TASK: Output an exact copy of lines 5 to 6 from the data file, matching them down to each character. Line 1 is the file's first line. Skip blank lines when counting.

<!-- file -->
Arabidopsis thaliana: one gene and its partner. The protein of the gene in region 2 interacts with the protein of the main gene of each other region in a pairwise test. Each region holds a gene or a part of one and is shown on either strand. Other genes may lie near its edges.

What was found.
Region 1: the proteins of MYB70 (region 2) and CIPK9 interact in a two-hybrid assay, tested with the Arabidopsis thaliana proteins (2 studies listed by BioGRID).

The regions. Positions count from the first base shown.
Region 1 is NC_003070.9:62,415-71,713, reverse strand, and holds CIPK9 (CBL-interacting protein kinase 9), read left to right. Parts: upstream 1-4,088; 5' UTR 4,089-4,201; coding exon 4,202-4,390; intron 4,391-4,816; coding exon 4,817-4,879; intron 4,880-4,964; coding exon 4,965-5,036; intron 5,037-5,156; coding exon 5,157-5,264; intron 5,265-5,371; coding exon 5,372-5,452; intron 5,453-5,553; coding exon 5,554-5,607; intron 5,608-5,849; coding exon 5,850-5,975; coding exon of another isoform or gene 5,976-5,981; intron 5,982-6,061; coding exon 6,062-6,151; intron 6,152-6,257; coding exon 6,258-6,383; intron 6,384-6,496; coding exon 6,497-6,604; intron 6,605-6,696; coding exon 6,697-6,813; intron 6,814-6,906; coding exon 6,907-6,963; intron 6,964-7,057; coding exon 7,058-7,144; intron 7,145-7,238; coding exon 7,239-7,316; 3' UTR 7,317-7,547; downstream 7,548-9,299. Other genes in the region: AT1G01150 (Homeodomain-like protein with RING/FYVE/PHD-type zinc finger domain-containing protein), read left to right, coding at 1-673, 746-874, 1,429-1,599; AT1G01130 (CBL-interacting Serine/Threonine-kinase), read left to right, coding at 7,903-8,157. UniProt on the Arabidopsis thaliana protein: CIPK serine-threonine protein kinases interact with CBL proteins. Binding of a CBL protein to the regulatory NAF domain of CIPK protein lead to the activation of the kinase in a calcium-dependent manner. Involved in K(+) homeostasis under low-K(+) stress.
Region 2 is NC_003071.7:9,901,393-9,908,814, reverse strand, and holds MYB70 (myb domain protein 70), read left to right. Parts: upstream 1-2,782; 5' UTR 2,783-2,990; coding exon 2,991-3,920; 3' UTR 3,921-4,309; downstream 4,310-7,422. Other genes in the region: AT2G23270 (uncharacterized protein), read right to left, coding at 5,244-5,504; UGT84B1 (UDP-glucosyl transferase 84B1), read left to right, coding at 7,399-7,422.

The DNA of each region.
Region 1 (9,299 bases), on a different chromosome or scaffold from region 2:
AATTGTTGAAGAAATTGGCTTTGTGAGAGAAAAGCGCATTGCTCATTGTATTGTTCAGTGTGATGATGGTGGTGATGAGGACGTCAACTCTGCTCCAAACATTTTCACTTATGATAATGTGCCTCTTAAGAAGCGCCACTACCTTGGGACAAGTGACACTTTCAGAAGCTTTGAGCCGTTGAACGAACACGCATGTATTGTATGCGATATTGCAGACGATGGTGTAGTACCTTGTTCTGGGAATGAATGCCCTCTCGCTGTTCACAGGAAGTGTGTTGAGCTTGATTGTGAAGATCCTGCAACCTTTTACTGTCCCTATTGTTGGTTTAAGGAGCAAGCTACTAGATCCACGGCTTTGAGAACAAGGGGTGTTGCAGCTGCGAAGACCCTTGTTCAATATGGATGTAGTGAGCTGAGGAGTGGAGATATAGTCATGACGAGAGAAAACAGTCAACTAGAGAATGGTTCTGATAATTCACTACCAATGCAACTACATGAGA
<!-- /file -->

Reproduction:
Region 1 is NC_003070.9:62,415-71,713, reverse strand, and holds CIPK9 (CBL-interacting protein kinase 9), read left to right. Parts: upstream 1-4,088; 5' UTR 4,089-4,201; coding exon 4,202-4,390; intron 4,391-4,816; coding exon 4,817-4,879; intron 4,880-4,964; coding exon 4,965-5,036; intron 5,037-5,156; coding exon 5,157-5,264; intron 5,265-5,371; coding exon 5,372-5,452; intron 5,453-5,553; coding exon 5,554-5,607; intron 5,608-5,849; coding exon 5,850-5,975; coding exon of another isoform or gene 5,976-5,981; intron 5,982-6,061; coding exon 6,062-6,151; intron 6,152-6,257; coding exon 6,258-6,383; intron 6,384-6,496; coding exon 6,497-6,604; intron 6,605-6,696; coding exon 6,697-6,813; intron 6,814-6,906; coding exon 6,907-6,963; intron 6,964-7,057; coding exon 7,058-7,144; intron 7,145-7,238; coding exon 7,239-7,316; 3' UTR 7,317-7,547; downstream 7,548-9,299. Other genes in the region: AT1G01150 (Homeodomain-like protein with RING/FYVE/PHD-type zinc finger domain-containing protein), read left to right, coding at 1-673, 746-874, 1,429-1,599; AT1G01130 (CBL-interacting Serine/Threonine-kinase), read left to right, coding at 7,903-8,157. UniProt on the Arabidopsis thaliana protein: CIPK serine-threonine protein kinases interact with CBL proteins. Binding of a CBL protein to the regulatory NAF domain of CIPK protein lead to the activation of the kinase in a calcium-dependent manner. Involved in K(+) homeostasis under low-K(+) stress.
Region 2 is NC_003071.7:9,901,393-9,908,814, reverse strand, and holds MYB70 (myb domain protein 70), read left to right. Parts: upstream 1-2,782; 5' UTR 2,783-2,990; coding exon 2,991-3,920; 3' UTR 3,921-4,309; downstream 4,310-7,422. Other genes in the region: AT2G23270 (uncharacterized protein), read right to left, coding at 5,244-5,504; UGT84B1 (UDP-glucosyl transferase 84B1), read left to right, coding at 7,399-7,422.